Good to know they knew their tasks. We have tree warriors and pruners. So many traditional hundreds-of-years old trees.
"Meanwhile, I know now - and this was something that I was not intended to know: the person who said it was sorry to have done so -, I know that The Shopping Lady is paid €20,80 per hour to go shopping with Anne-Fleur. And she has told me she does not like it. "
I can see why the person was sorry. Wage secrecy! Glad the Shopping Lady has a relationship of frankness.
And that a person who does like it can do it for half.
Ordinary workers have penalty rates for weekends and unsociable hours and night shifts.
What about the generations of people who were abandoned and their siblings were told to forget about them or didn't know they existed? I would have hoped there might have been an angry groundswell which might have provoked change. To be separated from your sibling is a primeval thing like the trees and the grass.
Alice and Anne-Fleur are all, they are everything.
One Trisomy 21 narrative: a response by Michelle
Is Trisomy 21 a blessing?
Michelle, Joe, Kayla and Lucas are part of a military family. Would hope there might be solidarity on that count.
"It seems that the handicapped persons like Anne-Fleur are dealt with by our society when they are children. Then, when they become legally adults (in France, when they are 18), they are declared mentally handicapped, given an allowance, put under guardianship, and, most of the time, steered towards a job, staying with their parents while these are able to take care of them. When the mentally handicapped person grows old, she quits her job and her aged parents (or these die), and she is steered again towards a paid family who will take her on board, or towards a specialised institution until his/her death. There seems to be no one from the family after the parents. Brotherly or sisterly care? A void."
Yes. A void. No! Why should this be? If the sibling wants to and is capable ... or maybe there is a good caring mutual friend.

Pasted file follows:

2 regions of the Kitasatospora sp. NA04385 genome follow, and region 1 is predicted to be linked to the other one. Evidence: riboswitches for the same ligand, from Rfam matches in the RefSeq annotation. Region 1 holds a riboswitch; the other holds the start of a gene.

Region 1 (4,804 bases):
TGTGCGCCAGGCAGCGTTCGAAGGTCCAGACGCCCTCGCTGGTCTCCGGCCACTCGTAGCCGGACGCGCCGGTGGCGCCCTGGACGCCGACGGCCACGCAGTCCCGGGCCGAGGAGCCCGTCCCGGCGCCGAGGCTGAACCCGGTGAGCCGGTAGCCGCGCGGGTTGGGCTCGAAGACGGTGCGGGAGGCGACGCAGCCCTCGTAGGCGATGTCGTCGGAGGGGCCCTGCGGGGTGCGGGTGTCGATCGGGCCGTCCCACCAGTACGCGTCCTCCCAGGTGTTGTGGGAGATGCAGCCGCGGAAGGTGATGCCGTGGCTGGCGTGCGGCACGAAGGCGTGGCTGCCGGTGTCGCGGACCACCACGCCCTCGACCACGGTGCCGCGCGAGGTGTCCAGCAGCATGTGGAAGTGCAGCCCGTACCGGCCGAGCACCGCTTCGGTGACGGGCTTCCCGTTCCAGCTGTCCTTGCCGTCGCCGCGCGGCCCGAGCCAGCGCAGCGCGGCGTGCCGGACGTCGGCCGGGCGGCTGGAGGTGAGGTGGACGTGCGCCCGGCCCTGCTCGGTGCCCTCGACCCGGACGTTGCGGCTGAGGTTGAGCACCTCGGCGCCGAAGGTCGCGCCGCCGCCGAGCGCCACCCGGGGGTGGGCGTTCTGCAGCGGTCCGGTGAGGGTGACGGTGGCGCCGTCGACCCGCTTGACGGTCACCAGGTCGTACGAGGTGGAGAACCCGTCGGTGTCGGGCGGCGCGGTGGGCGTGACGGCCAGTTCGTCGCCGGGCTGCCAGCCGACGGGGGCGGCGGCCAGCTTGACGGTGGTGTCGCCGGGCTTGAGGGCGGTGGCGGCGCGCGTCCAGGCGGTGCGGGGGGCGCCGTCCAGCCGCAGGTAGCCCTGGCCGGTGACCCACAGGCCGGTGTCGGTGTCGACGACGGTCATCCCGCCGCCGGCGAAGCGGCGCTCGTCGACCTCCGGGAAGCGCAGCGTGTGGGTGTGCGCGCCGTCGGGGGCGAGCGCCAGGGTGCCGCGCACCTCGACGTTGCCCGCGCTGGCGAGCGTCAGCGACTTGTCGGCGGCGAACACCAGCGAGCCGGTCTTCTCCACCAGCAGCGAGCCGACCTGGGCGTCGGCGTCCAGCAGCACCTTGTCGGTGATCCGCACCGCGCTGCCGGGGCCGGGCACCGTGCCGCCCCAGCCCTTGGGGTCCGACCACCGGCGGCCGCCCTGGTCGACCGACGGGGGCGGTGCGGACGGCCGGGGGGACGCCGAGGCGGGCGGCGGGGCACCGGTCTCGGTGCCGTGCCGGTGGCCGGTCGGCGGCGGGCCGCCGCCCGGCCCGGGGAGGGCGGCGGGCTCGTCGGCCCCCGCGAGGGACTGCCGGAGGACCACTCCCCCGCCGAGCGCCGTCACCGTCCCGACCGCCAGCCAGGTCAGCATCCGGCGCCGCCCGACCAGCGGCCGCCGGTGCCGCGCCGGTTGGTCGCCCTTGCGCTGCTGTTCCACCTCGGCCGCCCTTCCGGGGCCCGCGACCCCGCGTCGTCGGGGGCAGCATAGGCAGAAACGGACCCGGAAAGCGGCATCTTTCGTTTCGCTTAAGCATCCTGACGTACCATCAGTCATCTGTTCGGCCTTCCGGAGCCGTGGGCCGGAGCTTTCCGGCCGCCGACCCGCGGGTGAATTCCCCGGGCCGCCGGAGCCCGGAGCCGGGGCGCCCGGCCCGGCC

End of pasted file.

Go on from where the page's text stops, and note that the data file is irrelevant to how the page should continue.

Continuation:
A book I read was TELETHONS by the late Paul Longmore.
"Anne-Fleur is sick at night. She is still scared to be torn from me. She stressed and strained. Every night she wakes up and is sick before she reaches the loo. She goes under the shower. I clean her. I clean the floor. I put her back to bed. I hug her. I rock her. I try to send her back to sleep, telling her that things will be well."
This is serious. And I did read the "Anne-Fleur's tears" post. Her straw is coming apart. We humans need three things: food; shelter and love/care. [and water too - of course in these hot south west France days - Marseilles was of course hot last night with the Poland-Portugal penalty slugfest].
Adelaide, thank you for your comments and for the link to the blog by Michelle. Trisomy 21 is NOT a blessing. As her husband says, it is a challenge. It is a challenge for the child then the adult "suffering" from it; it is a challenge for the parents; it is a challenge for the whole family. I take it as a long challenge for me.Delete
Anne-Fleur is NOT an angel. She is no light come from God to illuminate our lives. Michelle is right: this is a cliché. But families use it commonly and make those who do not feel like them guilty when they should not.
As I wrote earlier, they are different as people with depression are different. And it is not always easy to live with someone different.
In this case of being a Down Syndrome person's carer, I say again that nowadays parents are free to decide if they wish to keep the embryo or not; when Anne-Fleur was born, they had not this choice but they might choose if they wanted to keep the child with them or not. There is not much choice for siblings: they defer to the parents' choice. Then, if they are "decent" as the British would say, they try to defer to the parents' choice even after their deaths. This is what I do. But it means leaving my own life to live Anne-Fleur's. And being sister AND carer. For this, I shall go on fighting for a status and a remuneration. I do love her. But she is also a full time job.
And that Anne-Fleur is!
I think you need to find your own light and your own darkness and not have it depend on any other being, sentinent or supervenient or otherwise. Yes I remember "they are different as people with depression are different".
I am glad you were able to read the two blogs which I lent.
Michelle has been an activist for some time.
Joe is a very pragmatic guy - that is true.
"There is not much choice for siblings: they defer to the parents' choice".
Yes, and in modern times, the siblings are very often shown that they have a choice, that this is only part of their lives.
It is a long challenge, yes. If you can be fairly neutral about it. I know that there are a lot of kids who accept their families very baldly even in great instances of adversity and abuse. And there is finity and ambiguity too.